We live in a funny world, where it is okay to mention drug names (either a brand name or its generic equivalent), and even names of psychotherapeutic methods (CBT, Open Dialogue), but as soon as you start to talk about nutrition, people become uncomfortable with using product names. Yet if we researchers do not specify the names of the formulas we study, then people may conclude that all formulas are similar. The formulas are not all the same, and readers need to know what is scientifically supported. Yes, it is true that you can buy cheaper nutrient formulas from a grocery store, but as Julia’s research team demonstrated,4 most over-the-counter products do not provide the nutrients in adequate doses or adequate breadth to meet the needs of a nutrient-depleted brain.
So the formulas are not the same, and the Natural Health Product (NHP) companies are not the same either. Bonnie once approached a very well-known NHP company with the suggestion that she do a study of one of their formulas that she had heard was helpful for stress and anxiety. She was rebuffed by the director of their scientific division who said (and this truly is a direct quote): “Why would we want to study it? We are making money.”
Other than the two Alberta companies, we know of no other NHP company that has chosen to direct all their energy and resources into creating a product for people with mental health problems. Their call centers demonstrate that fact: when the founding partners realized that psychiatrists would only rarely support patients who wanted to try BSMN treatment, they established telephone support lines to help people who were often desperately trying to get off of psychiatric medications that were causing them so many health problems. Yet instead of celebrating these companies in the world of mental health, we seem to scorn them. These two companies are tiny family-based entities, essentially nonprofit, and they have just one goal: to change the way people with mental disorders are treated.
We understand that people are uncomfortable if they erroneously think we are promoting a particular product. But we need to ask this question: who benefits from misleading people into thinking that just any nutrient formula will do? The answer, of course, is that the only ones who will benefit are the drug companies who make psychiatric medications. Because countless people have tried unsuccessfully to resolve their mental health challenges by buying one-a-day vitamin formulas at Costco, and the failure of their efforts inevitably leads them back to medication.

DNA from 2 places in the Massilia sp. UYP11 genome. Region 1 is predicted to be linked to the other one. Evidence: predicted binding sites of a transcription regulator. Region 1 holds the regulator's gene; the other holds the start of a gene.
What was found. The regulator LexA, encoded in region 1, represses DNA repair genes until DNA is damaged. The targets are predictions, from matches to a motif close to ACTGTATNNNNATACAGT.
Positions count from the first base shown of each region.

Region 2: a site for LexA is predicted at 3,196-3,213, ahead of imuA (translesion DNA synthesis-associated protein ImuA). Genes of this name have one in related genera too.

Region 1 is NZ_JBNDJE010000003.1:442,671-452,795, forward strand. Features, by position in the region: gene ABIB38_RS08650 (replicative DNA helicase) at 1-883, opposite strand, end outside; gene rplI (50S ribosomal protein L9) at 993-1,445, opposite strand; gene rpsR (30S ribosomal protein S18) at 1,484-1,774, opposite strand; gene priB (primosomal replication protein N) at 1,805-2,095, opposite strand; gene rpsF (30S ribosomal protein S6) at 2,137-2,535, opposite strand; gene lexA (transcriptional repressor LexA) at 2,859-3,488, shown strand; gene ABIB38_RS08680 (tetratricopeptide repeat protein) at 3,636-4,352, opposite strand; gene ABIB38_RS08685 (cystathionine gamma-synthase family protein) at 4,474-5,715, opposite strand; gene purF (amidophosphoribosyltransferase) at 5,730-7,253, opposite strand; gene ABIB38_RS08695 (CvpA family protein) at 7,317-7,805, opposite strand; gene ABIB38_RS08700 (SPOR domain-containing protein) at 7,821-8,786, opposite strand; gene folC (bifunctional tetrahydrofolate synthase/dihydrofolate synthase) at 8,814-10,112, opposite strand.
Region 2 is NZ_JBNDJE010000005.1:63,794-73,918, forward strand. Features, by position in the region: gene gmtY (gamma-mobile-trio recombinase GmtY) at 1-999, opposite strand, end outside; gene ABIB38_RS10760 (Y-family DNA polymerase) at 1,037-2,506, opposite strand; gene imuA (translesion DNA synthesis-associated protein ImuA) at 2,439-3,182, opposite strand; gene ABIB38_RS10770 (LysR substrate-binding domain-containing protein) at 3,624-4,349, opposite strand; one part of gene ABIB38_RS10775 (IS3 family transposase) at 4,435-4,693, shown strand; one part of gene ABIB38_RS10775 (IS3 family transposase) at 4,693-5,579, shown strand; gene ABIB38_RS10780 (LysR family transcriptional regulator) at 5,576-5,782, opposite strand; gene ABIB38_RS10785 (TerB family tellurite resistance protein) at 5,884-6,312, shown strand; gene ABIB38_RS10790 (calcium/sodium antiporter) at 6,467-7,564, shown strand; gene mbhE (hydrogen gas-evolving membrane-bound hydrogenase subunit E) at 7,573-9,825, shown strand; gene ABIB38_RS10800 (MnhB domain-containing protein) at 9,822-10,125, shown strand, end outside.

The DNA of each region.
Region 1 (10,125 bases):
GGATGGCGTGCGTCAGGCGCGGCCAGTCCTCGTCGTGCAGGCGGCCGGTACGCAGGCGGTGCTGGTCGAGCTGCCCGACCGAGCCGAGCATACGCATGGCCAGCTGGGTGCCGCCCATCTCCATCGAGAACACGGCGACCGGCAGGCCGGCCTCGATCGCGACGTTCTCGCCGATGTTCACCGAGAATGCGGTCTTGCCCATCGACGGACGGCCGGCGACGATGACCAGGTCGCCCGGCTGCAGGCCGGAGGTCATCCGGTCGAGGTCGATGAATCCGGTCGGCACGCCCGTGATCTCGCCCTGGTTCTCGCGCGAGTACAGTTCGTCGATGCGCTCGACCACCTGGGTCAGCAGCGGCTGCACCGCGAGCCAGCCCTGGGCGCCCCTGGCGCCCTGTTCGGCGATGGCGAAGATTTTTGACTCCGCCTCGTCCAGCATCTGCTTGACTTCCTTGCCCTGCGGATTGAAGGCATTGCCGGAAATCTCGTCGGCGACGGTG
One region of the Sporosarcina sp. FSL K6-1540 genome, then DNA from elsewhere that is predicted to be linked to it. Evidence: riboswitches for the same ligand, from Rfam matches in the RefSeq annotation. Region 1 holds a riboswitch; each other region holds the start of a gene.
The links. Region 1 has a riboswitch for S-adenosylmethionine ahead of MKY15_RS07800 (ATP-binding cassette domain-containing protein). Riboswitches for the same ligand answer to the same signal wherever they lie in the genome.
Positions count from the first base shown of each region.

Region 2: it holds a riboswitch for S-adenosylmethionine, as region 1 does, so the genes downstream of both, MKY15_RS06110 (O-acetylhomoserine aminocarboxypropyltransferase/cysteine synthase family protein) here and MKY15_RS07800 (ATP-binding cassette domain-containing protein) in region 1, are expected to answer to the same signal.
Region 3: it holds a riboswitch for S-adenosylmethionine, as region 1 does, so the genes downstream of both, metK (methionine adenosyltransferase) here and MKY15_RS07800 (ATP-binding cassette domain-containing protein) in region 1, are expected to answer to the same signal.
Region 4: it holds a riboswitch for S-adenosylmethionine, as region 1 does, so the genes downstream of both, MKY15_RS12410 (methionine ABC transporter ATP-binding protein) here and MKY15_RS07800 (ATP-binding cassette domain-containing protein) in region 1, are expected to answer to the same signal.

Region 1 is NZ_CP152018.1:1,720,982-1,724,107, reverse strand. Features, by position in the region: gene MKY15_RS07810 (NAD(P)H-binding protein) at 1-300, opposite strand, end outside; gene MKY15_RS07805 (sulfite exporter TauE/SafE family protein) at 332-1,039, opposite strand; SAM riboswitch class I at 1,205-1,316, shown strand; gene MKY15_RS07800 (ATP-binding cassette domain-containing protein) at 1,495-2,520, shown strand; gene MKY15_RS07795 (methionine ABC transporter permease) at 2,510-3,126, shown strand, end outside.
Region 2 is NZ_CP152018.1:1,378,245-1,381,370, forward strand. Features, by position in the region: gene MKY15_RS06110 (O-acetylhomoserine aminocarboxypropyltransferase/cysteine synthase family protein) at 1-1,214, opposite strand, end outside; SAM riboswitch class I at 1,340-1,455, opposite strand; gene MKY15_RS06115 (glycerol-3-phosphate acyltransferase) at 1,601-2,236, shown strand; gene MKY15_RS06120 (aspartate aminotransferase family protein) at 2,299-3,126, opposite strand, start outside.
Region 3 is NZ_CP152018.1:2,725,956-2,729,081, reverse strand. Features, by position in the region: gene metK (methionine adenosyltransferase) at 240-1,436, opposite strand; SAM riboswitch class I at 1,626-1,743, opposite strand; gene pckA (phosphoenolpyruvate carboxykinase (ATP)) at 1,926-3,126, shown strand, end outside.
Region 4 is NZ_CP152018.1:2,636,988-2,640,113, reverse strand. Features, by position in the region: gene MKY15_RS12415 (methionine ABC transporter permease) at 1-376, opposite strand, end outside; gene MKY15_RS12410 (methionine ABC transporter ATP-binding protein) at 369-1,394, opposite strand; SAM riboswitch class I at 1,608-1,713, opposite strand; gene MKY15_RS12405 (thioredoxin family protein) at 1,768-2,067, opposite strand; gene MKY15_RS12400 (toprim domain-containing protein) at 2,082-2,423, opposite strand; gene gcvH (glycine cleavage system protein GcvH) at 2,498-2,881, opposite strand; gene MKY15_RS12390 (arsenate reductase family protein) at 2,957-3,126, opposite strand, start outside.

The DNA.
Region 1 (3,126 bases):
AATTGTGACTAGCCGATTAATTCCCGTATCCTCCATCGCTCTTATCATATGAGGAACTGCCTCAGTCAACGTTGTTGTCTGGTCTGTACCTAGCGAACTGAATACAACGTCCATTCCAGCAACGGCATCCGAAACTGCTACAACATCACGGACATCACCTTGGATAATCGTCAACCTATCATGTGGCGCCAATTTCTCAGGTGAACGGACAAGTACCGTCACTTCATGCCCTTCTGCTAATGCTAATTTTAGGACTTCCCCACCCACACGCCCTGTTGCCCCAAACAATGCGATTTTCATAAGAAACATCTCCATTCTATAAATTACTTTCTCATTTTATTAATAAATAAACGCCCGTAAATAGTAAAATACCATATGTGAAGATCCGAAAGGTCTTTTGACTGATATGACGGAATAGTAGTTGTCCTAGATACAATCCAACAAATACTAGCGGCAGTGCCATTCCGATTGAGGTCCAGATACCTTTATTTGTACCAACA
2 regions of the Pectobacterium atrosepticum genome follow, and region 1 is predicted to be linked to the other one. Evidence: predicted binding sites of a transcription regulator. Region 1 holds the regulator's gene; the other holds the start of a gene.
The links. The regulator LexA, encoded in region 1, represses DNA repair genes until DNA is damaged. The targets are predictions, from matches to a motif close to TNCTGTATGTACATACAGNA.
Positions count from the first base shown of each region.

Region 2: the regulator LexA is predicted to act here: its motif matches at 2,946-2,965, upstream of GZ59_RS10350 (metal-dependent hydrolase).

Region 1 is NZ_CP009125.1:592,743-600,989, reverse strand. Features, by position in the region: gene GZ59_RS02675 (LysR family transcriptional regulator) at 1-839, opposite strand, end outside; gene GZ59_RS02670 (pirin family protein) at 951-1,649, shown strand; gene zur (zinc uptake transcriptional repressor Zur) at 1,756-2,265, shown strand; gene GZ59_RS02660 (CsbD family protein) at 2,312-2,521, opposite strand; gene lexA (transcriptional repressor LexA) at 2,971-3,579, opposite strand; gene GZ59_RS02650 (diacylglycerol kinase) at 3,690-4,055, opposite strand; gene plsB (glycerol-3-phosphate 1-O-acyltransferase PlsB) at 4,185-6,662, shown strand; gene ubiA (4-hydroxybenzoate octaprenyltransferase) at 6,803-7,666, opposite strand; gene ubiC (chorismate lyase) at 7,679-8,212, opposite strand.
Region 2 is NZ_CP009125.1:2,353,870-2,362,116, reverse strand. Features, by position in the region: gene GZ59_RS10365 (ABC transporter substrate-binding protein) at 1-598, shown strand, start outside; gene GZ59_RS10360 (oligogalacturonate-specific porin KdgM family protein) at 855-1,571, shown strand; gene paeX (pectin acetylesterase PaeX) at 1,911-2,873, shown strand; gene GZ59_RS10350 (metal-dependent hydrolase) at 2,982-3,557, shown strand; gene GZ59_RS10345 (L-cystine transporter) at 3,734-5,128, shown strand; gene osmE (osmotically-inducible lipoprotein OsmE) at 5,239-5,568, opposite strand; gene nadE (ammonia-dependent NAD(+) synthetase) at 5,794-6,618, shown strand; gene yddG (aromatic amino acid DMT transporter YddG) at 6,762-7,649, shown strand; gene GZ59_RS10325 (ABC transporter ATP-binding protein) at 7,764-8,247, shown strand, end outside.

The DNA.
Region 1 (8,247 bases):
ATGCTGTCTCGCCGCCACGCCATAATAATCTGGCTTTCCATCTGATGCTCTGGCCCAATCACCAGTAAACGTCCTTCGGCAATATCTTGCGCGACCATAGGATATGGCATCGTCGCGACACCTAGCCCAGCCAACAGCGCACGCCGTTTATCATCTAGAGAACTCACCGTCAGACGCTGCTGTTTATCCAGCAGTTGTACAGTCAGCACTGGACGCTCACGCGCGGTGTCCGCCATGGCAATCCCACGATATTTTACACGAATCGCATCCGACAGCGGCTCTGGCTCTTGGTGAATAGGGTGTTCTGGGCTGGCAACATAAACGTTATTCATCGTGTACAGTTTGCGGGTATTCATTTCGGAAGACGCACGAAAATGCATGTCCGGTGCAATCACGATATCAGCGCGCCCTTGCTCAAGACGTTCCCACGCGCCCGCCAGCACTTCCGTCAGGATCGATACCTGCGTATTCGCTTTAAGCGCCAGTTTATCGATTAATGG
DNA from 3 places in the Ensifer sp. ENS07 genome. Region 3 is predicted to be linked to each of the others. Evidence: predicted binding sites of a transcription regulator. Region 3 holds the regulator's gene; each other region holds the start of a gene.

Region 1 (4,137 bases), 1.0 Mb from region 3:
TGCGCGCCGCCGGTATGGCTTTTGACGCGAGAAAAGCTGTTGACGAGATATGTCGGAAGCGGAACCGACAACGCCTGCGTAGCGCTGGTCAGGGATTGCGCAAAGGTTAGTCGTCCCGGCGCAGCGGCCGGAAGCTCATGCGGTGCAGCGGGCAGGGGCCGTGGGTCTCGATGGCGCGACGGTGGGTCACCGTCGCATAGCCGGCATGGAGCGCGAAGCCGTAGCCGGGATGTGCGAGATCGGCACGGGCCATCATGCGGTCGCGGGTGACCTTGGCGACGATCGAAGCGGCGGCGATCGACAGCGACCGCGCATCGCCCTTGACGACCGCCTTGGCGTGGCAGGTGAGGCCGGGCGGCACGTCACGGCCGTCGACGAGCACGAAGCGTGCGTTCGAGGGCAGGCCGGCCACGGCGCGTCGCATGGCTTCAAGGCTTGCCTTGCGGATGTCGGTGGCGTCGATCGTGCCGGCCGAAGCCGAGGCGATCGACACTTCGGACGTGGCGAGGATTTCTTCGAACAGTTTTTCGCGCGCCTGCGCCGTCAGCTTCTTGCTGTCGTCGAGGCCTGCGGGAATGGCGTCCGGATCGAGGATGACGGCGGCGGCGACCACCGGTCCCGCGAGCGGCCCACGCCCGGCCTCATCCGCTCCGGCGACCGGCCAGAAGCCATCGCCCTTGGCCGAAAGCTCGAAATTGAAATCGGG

We do not mean to suggest that failure to achieve mental health wellness with nutrients in pill form is entirely due to taking the ‘wrong’ formula. Many people taking the Alberta formulas do not benefit either. There are many causes of psychiatric symptoms, and suboptimal nutrition is only one of them. But the fact remains that the Alberta formulas (DEN and EMPowerplus) are the most studied formulas in the world for the treatment of mental illness. This is such an important point. Do we not want our public to pay attention to the quality of science behind a treatment? Don’t we always talk about evidence-based medicine? By constantly dancing around the product names, we are, as Rebecca identifies, doing a disservice to those who need accurate information.
There are now about 35 peer-reviewed publications evaluating the use of these formulas for mental health, with many more in the pipeline; readers can request a list of the articles by emailing either one of us: [email protected] or [email protected]
- Kaplan BJ, Crawford SG, Field CJ, Simpson JSA. Vitamins, minerals, and mood. Psychol Bull. 2007; 133(5): 747-60. ↩
- Rucklidge JJ, Johnstone J, Kaplan BJ. Single bullet madness – why do we continue to perpetuate this fallacy? (letter). Br J Psychiatry. 2013; 203 154-5. ↩
- Rucklidge JJ, Frampton CM, Gorman B, Boggis A. Authors’ reply. The British Journal of Psychiatry. 2015; 207(5): 460-. ↩
- Rucklidge JJ, Harris AL, Shaw IC. Are the amounts of vitamins in commercially available dietary supplement formulations relevant for the management of psychiatric disorders in children? N Z Med J. 2014; 127(1392): 73-85. ↩
Mad in America hosts blogs by a diverse group of writers. These posts are designed to serve as a public forum for a discussion—broadly speaking—of psychiatry and its treatments. The opinions expressed are the writers’ own.